Sons of Men - Evansville's War Record
Gold Star Biographies
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Pvt. Charles E. Straker
214th Engineers Train, 89th Division
August 1, 1890 - September 24, 1918

   Charles E. Straker was reared at the home of his grandfather,
Rev. James E. Straker, who was formerly pastor of the Immanuel
Presbyterian Church of the West Side. Later in life he was not only
a faithful member of that church, but his early religious training and
devout character suggested the clergy to him as a life career.

   He was born August 1, 1890, at Marissa, Ill.  He received his
education at the Centennial School, where he went until he was
thirteen.  When he left school he obtained employment at the
Globe-Bosse-World Furniture Factory. Here he worked continuously for
nine years.  During this time he was a member of the Immanuel
Presbyterian Church and the Woodmen of the World.  In 1913 he
went to Anterio, Cal., where he worked for the Hot Point Electrical
Co. His religious nature induced him to attend a Bible institution
at Los Angeles.  It was his goal to enter the ministry.

   To help win the war he tried to enlist at San Diego, April 18, 1918;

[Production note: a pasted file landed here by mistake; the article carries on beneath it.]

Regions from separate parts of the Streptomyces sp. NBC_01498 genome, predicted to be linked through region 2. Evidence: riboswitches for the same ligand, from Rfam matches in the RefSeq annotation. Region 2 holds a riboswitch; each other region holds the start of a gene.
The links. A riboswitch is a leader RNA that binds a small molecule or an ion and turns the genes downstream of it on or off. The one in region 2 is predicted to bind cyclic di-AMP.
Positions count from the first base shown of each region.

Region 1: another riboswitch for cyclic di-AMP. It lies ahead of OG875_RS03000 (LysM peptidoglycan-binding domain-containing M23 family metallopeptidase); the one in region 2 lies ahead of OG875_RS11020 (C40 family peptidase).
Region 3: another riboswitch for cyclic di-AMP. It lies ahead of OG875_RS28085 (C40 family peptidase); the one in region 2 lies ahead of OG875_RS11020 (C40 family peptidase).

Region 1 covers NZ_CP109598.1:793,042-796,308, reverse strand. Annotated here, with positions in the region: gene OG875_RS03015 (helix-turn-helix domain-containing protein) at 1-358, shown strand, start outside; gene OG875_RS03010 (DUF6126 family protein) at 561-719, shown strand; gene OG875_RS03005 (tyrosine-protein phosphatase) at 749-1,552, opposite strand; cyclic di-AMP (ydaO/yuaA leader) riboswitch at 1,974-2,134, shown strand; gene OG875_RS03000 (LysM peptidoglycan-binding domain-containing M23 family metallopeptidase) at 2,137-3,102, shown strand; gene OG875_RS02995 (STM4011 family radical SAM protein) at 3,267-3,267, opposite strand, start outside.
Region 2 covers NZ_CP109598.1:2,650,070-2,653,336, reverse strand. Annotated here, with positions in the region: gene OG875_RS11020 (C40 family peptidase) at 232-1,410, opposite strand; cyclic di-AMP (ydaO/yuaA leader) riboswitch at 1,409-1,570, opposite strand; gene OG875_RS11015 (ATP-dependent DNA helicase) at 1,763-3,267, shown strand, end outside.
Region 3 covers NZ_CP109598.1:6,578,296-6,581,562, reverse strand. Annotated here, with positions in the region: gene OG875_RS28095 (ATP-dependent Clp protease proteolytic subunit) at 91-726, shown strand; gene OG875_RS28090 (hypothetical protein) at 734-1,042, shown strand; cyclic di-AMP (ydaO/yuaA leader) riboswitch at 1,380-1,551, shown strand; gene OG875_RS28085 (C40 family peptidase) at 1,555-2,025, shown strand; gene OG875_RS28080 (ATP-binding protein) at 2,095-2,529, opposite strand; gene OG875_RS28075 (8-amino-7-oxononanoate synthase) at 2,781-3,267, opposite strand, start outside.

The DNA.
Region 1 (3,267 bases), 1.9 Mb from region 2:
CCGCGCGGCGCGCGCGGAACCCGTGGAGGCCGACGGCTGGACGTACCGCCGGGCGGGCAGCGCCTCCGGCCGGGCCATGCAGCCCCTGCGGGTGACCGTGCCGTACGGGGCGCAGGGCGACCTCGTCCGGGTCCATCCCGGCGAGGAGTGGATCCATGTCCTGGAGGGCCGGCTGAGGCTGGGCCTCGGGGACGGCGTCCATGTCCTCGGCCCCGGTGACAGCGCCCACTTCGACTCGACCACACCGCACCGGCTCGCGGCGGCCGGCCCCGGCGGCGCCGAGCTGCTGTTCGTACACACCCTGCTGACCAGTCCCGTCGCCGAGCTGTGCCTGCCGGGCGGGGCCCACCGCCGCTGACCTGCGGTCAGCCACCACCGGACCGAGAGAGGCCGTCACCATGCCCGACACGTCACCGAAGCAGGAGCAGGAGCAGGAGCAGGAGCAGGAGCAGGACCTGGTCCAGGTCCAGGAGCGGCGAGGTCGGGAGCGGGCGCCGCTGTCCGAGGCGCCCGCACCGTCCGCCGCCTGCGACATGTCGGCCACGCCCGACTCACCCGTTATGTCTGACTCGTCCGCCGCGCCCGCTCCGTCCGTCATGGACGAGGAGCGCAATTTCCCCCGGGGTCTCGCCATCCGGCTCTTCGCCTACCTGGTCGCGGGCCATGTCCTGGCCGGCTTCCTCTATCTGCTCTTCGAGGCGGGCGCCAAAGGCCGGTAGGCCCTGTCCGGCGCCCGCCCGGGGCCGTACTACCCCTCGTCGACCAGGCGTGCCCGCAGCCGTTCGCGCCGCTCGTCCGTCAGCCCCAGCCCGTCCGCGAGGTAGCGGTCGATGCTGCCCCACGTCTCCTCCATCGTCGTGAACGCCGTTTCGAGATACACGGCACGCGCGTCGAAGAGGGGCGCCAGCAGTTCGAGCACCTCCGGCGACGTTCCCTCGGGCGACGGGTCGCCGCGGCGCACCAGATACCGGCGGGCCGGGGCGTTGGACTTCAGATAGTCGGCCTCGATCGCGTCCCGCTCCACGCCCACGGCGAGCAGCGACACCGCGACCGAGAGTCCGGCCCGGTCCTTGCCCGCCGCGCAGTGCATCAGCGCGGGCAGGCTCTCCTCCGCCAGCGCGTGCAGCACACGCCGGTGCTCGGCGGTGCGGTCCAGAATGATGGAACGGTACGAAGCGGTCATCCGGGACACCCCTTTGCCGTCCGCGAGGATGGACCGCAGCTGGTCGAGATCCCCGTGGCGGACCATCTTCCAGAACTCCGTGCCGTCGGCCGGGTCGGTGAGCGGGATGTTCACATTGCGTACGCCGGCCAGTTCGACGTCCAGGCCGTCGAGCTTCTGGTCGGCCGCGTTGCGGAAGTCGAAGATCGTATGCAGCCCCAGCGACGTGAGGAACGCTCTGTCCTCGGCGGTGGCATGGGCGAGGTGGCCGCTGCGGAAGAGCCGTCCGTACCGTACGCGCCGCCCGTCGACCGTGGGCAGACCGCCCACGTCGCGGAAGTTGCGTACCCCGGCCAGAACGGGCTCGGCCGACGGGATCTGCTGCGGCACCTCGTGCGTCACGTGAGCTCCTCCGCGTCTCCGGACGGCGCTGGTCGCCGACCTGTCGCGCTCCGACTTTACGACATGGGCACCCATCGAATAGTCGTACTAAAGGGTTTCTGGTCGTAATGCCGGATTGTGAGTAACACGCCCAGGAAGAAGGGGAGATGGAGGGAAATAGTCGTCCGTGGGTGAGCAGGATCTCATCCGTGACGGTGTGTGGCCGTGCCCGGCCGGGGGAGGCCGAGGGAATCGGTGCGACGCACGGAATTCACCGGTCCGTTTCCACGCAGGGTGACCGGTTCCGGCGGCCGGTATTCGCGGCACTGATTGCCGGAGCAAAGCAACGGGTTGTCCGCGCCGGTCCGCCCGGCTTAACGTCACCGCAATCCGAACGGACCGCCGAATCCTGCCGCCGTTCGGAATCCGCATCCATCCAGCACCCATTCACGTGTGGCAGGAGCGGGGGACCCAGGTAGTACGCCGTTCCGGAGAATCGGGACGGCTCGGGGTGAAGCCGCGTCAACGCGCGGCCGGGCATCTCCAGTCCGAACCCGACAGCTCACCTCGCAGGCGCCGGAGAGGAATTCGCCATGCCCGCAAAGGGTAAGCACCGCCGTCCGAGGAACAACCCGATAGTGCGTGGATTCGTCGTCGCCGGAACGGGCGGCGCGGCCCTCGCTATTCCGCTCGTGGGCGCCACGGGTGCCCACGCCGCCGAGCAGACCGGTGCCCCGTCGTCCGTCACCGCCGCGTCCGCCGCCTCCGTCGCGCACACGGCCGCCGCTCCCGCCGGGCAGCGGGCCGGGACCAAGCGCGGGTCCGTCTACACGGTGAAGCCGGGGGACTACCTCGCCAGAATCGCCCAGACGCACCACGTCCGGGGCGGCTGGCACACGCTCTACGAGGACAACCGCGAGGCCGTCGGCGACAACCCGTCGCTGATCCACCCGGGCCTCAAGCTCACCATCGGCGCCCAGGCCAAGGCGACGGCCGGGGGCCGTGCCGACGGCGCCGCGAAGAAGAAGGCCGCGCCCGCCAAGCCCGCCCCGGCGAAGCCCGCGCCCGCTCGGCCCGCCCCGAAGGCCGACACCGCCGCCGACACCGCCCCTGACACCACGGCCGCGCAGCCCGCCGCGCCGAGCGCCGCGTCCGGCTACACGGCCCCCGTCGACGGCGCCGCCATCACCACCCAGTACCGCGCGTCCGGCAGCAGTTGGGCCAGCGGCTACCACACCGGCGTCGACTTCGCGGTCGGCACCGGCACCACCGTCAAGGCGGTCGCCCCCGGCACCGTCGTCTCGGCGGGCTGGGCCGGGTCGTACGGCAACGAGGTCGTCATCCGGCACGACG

but he was rejected because of flat feet. After his rejection he
worked for a construction company at Camp Lewis. From Camp Lewis
he went to Camp Funston in Kansas, and succeeded in entering the
service with the 314th Engineer Train, 89th Division.*  At Camp
Funston he remained but one day, and on May 26, 1918, he was sent
east to Camp Mills where he stayed for two days and left for France.

   The letters he sent home were always cheerful, and contained no
intimation of danger. However, after four months of service, Charles
E. Straker made the supreme sacrifice while on duty September 24, 1918.
While at Boulliouville, France an enemy shell struck the motor
truck he was on.  The missile killed him instantly, and caused the
death of his partner who was driving the truck. As this death was
the first that the train had suffered up to that time, his comrades paid
him a special tribute.  The St. Amiens Graves Registration Service
surveyed a plot of land before the train left.  In this cemetery his
body was laid to rest at Boulliouville, Meurthe-et-Moselle, France.

  *This Division was in France under Major-General Joseph T. Dickman
in command of the Third Corps.

Sons of Men: Evansville's War Record,
Compiled by Heiman Blatt,
Published by Abe P. Madison, 1920
October 25, 1998